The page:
To be trick’d in disguises is to assume a false identity. Arnold effectively foreshadows Goffman’s insights into everyday life as theatre. The problem of having to live according to a manufactured identity has reached epic proportions today. We have become so completely enslaved by the external requirements of “progress” and the insipid, limp narrative of modern survival that we have become alien to the rest and alien to ourselves. Yet Arnold reminds us of an essential truth: we are one, that the same heart beats in every human breast.

“Fate, which foresaw
How frivolous a baby humanity would be -
By what distractions he would be possess’d,
How he would pour himself in every strife,
And well-nigh change his own identity”

Arnold condemns the pursuits of his society as being largely childish and frivolous. He characterizes his culture as being driven by frivolous distractions. It seems that little has changed over the past 150 years. The pursuit of frivolous distractions has reached suicidal proportions in today’s society. The toxicity of unsustainable consumption, rampant materialism, and intentional environmental destruction is the modern epicentre of the buried life. Midway through the poem, we reach what are perhaps the most famous lines:

“But often, in the world’s most crowded streets,
But often, in the din of strife,
There rises an unspeakable desire
After the knowledge of our buried life;
A thirst to spend our fire and restless force
In tracking out our true, original course;
A longing to inquire
Into the mystery of this heart which beats
So wild, so deep in us–to know
Whence our lives come and where they go.”

These remarkable lines beautifully capture the very essence of the midlife passage. Dante offered an awakening in the midst of a dark wood; Arnold describes an unspeakable desire that arises in the world’s most crowded streets. We come to the realization that we have lost our way in life, often in spite of our external successes and appearances. The embrace of our buried life mercilessly demands a new adventure, and that adventure is relentlessly focused on the inner quest for authenticity.

The soul is our fire and restless force and our ultimate source of wisdom. Our soul exists on the very edge between what is possible to know, and what remains hidden on the other side of our awareness. Intuition is the language of soulful experience. The pursuit of a vocation is our true occupation in life. This is, in the end, our true, original course.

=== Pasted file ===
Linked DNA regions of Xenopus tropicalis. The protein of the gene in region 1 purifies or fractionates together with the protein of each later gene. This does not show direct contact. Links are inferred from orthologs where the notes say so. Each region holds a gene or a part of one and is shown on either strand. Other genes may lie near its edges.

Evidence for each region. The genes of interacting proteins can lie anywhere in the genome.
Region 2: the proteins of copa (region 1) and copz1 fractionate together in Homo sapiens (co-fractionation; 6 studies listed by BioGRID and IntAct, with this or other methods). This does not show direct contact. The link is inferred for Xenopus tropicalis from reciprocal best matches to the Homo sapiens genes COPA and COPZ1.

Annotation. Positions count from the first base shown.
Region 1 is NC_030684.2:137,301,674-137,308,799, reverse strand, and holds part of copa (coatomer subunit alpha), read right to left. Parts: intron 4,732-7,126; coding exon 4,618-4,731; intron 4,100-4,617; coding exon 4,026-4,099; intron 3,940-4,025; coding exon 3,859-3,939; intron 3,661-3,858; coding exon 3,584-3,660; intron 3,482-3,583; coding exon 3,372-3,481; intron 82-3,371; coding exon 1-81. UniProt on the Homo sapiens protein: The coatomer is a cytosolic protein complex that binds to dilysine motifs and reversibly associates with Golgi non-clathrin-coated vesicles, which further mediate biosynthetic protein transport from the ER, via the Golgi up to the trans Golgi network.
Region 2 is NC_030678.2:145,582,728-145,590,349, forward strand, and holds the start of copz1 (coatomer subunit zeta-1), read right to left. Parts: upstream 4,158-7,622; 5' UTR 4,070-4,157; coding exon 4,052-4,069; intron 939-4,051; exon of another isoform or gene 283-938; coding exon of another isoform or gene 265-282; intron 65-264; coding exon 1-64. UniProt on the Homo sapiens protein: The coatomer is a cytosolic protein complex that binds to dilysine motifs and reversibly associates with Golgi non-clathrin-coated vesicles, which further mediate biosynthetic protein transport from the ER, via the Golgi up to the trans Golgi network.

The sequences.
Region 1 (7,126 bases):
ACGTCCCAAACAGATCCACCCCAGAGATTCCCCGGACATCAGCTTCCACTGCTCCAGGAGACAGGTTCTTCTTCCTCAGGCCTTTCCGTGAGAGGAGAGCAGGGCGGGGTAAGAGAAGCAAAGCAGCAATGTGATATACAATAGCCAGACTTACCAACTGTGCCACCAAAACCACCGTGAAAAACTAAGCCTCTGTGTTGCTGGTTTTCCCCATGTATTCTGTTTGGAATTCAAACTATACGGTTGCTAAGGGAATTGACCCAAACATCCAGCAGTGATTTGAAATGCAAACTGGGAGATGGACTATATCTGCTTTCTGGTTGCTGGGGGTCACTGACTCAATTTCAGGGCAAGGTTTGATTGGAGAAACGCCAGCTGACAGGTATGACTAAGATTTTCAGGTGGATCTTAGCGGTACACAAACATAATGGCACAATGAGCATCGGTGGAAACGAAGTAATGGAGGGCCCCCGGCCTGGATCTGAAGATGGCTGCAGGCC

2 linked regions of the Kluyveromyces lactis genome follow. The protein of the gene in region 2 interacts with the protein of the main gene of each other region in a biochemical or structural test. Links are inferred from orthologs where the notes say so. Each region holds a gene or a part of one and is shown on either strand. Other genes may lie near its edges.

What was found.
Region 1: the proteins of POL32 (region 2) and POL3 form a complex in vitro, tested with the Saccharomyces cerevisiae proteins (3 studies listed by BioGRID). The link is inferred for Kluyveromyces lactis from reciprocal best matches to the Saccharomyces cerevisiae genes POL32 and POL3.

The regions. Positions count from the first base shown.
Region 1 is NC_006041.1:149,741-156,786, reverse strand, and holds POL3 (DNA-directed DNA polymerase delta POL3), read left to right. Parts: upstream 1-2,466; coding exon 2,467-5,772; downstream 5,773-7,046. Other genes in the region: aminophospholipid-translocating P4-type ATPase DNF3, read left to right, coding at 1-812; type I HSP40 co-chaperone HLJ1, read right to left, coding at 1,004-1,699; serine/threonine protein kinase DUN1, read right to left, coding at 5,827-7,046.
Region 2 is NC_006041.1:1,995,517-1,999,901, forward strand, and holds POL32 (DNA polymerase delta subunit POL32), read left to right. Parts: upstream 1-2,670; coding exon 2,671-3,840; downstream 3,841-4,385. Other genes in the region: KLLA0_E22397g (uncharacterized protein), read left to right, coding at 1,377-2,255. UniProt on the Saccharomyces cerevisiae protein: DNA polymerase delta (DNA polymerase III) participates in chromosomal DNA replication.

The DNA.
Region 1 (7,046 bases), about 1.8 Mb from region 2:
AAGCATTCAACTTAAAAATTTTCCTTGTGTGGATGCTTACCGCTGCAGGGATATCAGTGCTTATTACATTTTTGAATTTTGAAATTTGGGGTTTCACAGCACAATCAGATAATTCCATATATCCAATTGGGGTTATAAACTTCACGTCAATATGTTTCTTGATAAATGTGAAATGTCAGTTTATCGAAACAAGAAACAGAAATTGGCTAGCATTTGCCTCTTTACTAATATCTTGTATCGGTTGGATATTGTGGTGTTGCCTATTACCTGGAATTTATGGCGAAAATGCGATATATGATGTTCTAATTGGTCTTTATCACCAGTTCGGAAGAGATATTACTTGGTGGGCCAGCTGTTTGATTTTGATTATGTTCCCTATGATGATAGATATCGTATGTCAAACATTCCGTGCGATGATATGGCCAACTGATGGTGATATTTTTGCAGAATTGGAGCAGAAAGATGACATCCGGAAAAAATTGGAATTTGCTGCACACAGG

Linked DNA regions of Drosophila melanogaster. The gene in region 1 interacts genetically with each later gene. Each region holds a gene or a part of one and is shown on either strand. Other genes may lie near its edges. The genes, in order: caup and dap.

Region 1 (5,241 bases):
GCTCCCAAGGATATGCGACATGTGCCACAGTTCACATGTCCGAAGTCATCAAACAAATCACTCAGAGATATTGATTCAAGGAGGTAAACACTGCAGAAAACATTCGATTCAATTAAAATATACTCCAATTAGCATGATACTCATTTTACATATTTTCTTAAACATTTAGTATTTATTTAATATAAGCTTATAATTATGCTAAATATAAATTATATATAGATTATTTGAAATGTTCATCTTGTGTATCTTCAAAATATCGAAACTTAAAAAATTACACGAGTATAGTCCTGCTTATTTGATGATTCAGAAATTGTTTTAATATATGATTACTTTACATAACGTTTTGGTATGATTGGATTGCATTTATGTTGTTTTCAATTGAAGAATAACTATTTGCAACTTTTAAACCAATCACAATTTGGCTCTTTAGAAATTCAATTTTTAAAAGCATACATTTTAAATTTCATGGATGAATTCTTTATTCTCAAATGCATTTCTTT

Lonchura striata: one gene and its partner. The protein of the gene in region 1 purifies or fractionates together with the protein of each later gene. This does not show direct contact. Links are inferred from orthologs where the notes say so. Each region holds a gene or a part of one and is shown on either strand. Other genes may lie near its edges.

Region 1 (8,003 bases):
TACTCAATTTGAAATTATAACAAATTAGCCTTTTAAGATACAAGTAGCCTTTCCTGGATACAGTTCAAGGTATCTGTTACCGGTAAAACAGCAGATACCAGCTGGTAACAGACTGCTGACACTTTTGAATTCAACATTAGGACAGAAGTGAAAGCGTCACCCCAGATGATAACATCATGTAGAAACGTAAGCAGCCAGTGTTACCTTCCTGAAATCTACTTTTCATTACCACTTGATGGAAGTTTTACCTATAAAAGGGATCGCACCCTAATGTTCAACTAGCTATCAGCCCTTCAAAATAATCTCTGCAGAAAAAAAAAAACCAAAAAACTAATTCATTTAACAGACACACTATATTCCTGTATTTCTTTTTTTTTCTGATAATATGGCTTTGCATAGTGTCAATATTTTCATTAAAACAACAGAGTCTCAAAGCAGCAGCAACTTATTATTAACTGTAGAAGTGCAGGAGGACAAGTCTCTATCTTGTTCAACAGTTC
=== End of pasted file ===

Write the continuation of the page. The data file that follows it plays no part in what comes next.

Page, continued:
“A bolt is shot back somewhere in our breast,
And a lost pulse of feeling stirs again.
The eye sinks inward, and the heart lies plain,
And what we mean, we say, and what we would, we know.
A man becomes aware of his life’s flow,
And hears its winding murmur; and he sees
The meadows where it glides, the sun, the breeze.”

The midlife passage into the second half of life offers the recovery of a lost pulse of feeling. We begin to feel a different tempo in our sensibilities. The outward grasping and clinging that caused our suffering begins to recede. Time is no longer mechanical and clock-driven; we return to the natural rhythms of life’s flow.

Nature is a healing force; when we isolate ourselves from the natural world our body and mind suffer in its absence. The winding murmur of life’s flow imbues and animates the meadows, sun, and the breeze.

The Natural Flow of Life

One of the most remarkable expressions of this return to life’s flow in my own experience is a deeper and more sacred awareness of nature. Not long ago, on my way to work early one cold winter morning, I saw a luminous golden-amber moon directly ahead of me. It offered a deep, resonate presence that quite literally silenced my mind completely. There was, for a brief moment, only the awareness of the moon. Experiences like these symbolize the recovery of our lost pulse and are the solution to the nameless sadness.

The experience was so powerful that the idea of taking a picture of it seemed completely absurd.

By returning to the earth, and constantly working to retrieve our ability to be fully present in the natural world, we begin to dig our way up and out of our buried life.